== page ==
Chapter 9 - Diseases of the Abdominal Cavity
Introduction to Diseases of the Abdominal Cavity
Acute Inflammation of the Liver
Chronic Inflammation of the Liver
Congestion of the Liver
Passive Congestion of the Liver
Cirrhosis of the Liver
Acute Inflammation of the Spleen
Chronic Inflammation of the Spleen
Jaundice
Gall Stones
Acute Inflammation of the Stomach
Chronic Inflammation of the Stomach
Indigestion/Dyspepsia
Heart Burn
Cramps in the stomach
Water Brash
Vomiting
Seasickness
Milk Sickness
Acute Inflammation of the Peritoneum
Chronic Inflammation of the Peritoneum
Acute Inflammation of the Bowels
Chronic Inflammation of the Bowels
Appendicitis
Cancer of the Intestine
Intestinal Obstruction
Colic
Air Swellings
Bilious Colic
Painters' Colic
Constistipation
Piles/Hemorrhoids
Diarrhea
Chronic Diarrhea
Cholera Morbus
Asiatic Cholera
Dysentery
Chronic Dysentery
Worms
Acute Inflamation of the Kidneys
Chronic Inflamation of the Kidneys
Acute Inflammation of the Bladder
Chronic Inflammation of the Bladder
Disease of the Supra Renal Capsules
Bright's Disease
Simple Home Tests for Urine - Diagram
Diabetes
Bleeding from the Kidneys
Suppresion of Urine
Retention of Urine
Inability to Hold Urine
Gravel
Uric Acid Gravel
Phosphatic Deposits
Oxalic Deposits
Urate of Ammonia Deposits
Hippuric Acid Deposits
Cystine Deposits
Bladder Stones
Dropsy of the Belly
General Dropsy
Uremia

9.16 Water Brash

Water Brash. Pyrosis.

This consists in a discharge from the stomach, generally in the morning, of a thin, glairy, watery fluid, sometimes insipid, at other times sweetish, and at still others sour. A burning heat or pain in the stomach attends, and seems to be the immediate cause of the discharge. The discharge appears to be the natural mucus of the stomach, which is poured out in large quantities in consequence of a kind of catarrh of its mucous lining. The amount thrown up varies from a spoonful to a pint or more.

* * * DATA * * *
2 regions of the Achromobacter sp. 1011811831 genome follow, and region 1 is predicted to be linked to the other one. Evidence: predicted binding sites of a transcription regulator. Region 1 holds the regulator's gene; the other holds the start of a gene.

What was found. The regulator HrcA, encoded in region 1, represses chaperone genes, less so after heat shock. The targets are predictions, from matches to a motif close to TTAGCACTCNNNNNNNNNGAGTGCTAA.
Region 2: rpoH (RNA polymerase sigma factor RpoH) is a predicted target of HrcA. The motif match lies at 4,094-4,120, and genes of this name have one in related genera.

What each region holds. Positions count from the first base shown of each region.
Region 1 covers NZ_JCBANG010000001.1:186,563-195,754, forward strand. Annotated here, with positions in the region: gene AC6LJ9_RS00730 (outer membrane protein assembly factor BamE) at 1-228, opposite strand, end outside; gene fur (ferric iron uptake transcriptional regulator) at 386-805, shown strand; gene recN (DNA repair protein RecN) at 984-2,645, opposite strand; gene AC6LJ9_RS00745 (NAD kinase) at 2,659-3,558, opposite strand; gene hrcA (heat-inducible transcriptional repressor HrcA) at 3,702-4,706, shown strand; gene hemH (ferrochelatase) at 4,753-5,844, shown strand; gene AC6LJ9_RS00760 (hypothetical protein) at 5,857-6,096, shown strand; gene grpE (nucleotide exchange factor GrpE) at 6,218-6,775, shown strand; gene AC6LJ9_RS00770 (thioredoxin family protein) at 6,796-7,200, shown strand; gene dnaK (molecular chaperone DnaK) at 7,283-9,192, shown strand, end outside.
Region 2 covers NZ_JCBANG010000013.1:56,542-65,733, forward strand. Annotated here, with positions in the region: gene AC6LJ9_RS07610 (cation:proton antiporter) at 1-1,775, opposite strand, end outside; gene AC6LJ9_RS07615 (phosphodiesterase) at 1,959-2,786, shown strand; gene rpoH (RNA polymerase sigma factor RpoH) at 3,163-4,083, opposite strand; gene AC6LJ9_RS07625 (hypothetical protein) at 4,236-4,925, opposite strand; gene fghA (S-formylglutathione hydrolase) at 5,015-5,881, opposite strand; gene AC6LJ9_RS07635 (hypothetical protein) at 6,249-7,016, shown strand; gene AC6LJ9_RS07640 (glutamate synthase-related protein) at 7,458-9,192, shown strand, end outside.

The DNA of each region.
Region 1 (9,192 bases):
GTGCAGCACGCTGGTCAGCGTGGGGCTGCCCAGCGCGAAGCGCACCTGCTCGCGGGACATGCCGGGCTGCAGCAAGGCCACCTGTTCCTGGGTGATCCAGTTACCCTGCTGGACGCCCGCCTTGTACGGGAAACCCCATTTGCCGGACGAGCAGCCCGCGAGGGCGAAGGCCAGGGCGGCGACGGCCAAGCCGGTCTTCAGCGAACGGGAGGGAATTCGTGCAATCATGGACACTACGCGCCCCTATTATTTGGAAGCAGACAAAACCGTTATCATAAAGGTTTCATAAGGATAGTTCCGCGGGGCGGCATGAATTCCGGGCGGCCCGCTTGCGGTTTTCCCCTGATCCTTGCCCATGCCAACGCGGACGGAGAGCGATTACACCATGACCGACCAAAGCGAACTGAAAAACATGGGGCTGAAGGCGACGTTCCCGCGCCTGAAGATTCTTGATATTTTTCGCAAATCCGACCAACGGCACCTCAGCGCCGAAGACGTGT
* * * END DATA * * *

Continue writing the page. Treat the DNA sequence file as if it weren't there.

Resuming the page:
The complaint is caused by a poor, innutritious diet, or by whatever causes the blood to become thin and watery.

Treatment. Ten or fifteen drops of water of ammonia, in half a tumbler of water, will quiet the distress, and check the discharge. The most effectual remedy I am acquainted with for breaking up the discharge, is the trisnitrate of bismuth, taken at mealtimes, in from twenty to thirty grain doses, three times a day. The compound powder of Kino is a valuable remedy. The compound tincture of senna and the tincture of balsam of tolu, in equal parts, and administered in tablespoonful doses, are sometimes useful. The tincture of nux vomica is a good remedy.
To restore the blood, some of the various preparations of iron (74), (80), (73), (316), will be required.
The diet should consist of easily digested, nutritious food, as soups, broths, fresh meat, and unbolted wheat bread.

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